To answer the question that’s been on everyone’s mind: Yes, there will be Winter Carnival at Michigan Tech this year. But, it’s going to look a bit different.
For just shy of a century, Winter Carnival at Michigan Technological University has entertained and awed countless students, alumni, visitors and locals with a plethora of activities and its world-renowned snow statues. This year, despite the COVID-19 pandemic, Carnival will go on — but the driving force is the safety of all involved. Carnival takes place Feb. 3-7 with the theme “Our Favorite Cartoons for Snowy Afternoons.”
Scott Sviland is president of Blue Key Honor Society, the student organization that has organized Winter Carnival since 1934. The graduate student from Escanaba said some Carnival events have been canceled this year and others have been augmented to account for COVID-19 protocols. But rest assured, the tradition of mammoth snow sculptures carries on.
“Our top priority is safety,” Sviland said. “Everyone involved has worked so hard to make sure all stay safe, especially with snow statue construction.” In putting safety first, Blue Key adopted MTU Flex protocols, he noted. “All groups in the month-long competition are following COVID-19 protocols — wearing face coverings, maintaining six-feet social distancing and keeping the number of people working on each statue under 25.” Additionally, Sviland said most statue crews are keeping in their own social groups. “Most of those in Greek organizations live together where they’re building the statue.”
Kellie Raffaelli, associate dean of student engagement, agreed the students’ efforts to ensure a safe Carnival have been impressive. “Michigan Tech students have gone above and beyond to follow all COVID-19 protocols to keep campus safe,” she said. “I am confident they will continue that hard work and diligence throughout Winter Carnival.”
Not Your Parents’ All-nighter
In normal times, one of the highlights of Carnival is the Wednesday all-nighter, when the final touches are put on the month-in-the-making statues. The frenetic one-night competition sees piles of snow transform into works of art in a matter of hours. Usually the Carnival atmosphere, with food vendors, games and hundreds dancing on a dance floor of snow, draws thousands of visitors from throughout the region.
Sviland says there will be an all-nighter this year — but it will be different. “There will be no vendors this year. People can watch the statue construction, but many of the traditional activities won’t be happening,” he explained. It should be noted that most of the activities of this year’s Carnival are focused on students.
There’s still going to be music Wednesday night, but on a different scale. Instead of the large snow dance floor, there will be smaller DJ spots scattered throughout campus that will play various types of music to continue the ambiance that makes the Carnival all-nighter special. “I think if that goes well, we may keep it for future all-nighters,” Sviland said.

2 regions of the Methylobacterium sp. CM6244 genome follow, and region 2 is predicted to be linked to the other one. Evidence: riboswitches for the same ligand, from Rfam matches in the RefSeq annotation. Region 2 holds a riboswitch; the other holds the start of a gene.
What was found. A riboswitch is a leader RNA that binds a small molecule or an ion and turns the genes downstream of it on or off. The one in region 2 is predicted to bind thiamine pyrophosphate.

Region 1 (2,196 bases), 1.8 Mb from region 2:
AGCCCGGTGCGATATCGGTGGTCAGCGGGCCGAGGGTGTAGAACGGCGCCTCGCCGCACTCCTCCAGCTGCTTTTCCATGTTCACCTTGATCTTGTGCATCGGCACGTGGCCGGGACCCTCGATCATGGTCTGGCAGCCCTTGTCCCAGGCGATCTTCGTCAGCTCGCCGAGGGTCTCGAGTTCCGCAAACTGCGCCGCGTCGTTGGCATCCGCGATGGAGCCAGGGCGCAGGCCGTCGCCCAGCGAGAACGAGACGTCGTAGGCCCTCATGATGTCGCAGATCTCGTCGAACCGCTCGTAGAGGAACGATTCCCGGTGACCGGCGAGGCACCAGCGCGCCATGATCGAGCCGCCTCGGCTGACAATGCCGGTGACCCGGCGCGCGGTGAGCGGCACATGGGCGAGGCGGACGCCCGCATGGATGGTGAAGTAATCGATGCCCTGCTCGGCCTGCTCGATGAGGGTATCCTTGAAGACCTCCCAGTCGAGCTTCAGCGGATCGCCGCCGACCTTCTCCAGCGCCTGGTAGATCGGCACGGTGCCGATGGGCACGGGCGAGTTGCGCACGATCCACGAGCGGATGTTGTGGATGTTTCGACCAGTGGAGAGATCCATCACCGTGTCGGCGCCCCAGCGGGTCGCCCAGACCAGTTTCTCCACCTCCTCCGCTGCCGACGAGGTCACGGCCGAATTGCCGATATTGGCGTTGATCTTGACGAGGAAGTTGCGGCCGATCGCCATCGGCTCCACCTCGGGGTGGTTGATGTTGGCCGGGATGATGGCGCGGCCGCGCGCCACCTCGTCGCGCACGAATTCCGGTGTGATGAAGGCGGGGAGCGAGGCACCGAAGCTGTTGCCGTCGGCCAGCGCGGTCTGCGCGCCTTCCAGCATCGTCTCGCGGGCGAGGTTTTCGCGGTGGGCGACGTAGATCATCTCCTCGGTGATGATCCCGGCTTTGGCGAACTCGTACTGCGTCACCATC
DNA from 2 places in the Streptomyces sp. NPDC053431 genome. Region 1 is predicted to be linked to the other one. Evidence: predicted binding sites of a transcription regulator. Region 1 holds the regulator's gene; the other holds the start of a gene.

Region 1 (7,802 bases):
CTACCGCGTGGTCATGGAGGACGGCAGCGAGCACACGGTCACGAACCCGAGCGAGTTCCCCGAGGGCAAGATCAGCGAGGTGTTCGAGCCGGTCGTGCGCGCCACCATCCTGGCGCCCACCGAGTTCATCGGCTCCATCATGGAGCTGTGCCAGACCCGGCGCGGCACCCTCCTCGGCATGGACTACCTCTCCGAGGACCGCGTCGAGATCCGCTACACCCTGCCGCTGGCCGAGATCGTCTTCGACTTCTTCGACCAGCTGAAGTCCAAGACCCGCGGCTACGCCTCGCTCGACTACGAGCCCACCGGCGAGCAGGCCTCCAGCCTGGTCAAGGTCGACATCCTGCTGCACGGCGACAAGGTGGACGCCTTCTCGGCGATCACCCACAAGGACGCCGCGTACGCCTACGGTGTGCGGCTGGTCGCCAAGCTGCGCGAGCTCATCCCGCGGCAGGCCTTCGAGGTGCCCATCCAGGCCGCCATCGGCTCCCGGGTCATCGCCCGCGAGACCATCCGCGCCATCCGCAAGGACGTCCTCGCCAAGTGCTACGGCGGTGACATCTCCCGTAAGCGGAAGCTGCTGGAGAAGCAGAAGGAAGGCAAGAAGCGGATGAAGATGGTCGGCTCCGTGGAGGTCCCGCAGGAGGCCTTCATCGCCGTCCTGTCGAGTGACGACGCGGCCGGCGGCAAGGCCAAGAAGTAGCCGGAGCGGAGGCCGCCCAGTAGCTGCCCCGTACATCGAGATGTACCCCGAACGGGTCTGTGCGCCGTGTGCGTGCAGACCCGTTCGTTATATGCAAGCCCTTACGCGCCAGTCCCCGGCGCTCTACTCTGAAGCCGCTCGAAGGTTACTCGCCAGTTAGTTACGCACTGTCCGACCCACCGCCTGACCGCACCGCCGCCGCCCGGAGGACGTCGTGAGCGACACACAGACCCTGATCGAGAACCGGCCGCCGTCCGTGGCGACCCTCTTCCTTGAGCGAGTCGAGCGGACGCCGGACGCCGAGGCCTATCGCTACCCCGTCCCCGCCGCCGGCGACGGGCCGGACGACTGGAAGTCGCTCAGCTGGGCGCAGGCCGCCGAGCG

Some Traditions Canceled, Others Adapted
In order to adhere to COVID-19 protocols, Sviland said many popular Winter Carnival events won’t be happening this year. “There won’t be all-nighter broomball, sleigh rides, dogsled rides, SnoBall or fireworks,” he said. “We have kept many popular activities but modified them to adhere to the protocols.”
A number of events will be held virtually. “There will be a skits competition of sorts,” Sviland said, “but groups will produce short TikTok-type videos which will appear on a YouTube channel and be voted on.”
This year’s Winter Carnival comedian will entertain audiences with his outrageous brand of comedy without stepping foot on campus. “We’re having a Q&A over Zoom with Steve-O from MTV’s ‘Jackass,’ and it’s going to be wild,” said Sviland.
Steve-O, who has added stand-up comedian, actor, and best-selling author to his resume since his “Jackass” days, will field questions from 9-10 p.m. on Friday, Feb. 5.
Ambassadors Will Reign Over Carnival
New this year is the Ambassadors competition, in which 11 candidates look to become one of three Ambassadors who will preside over Carnival events and activities. “We have so many amazing students, and this event is a way to showcase some of these impressive individuals and the incredible things they’ve accomplished,” Sviland stated.
Even though things are different, the public is invited to check out the statues and all that Carnival entails. “All the statues are located near sidewalks, so viewing the statues isn’t difficult. We just ask that everyone practice social distancing and adhere to COVID-19 protocols,” said Sviland.
Despite the challenges of hosting a Carnival in the time of COVID-19, Sviland is confident. “Everyone has been so supportive … the organizations, the University and the local community,” he said. “The community has been beyond supportive and we can’t thank them enough.”
A complete schedule of Winter Carnival events, including links for virtual events, can be found on the Winter Carnival website.
Michigan Technological University is a public research university, home to more than 7,000 students from 54 countries. Founded in 1885, the University offers more than 120 undergraduate and graduate degree programs in science and technology, engineering, forestry, business and economics, health professions, humanities, mathematics, and social sciences. Our campus in Michigan’s Upper Peninsula overlooks the Keweenaw Waterway and is just a few miles from Lake Superior.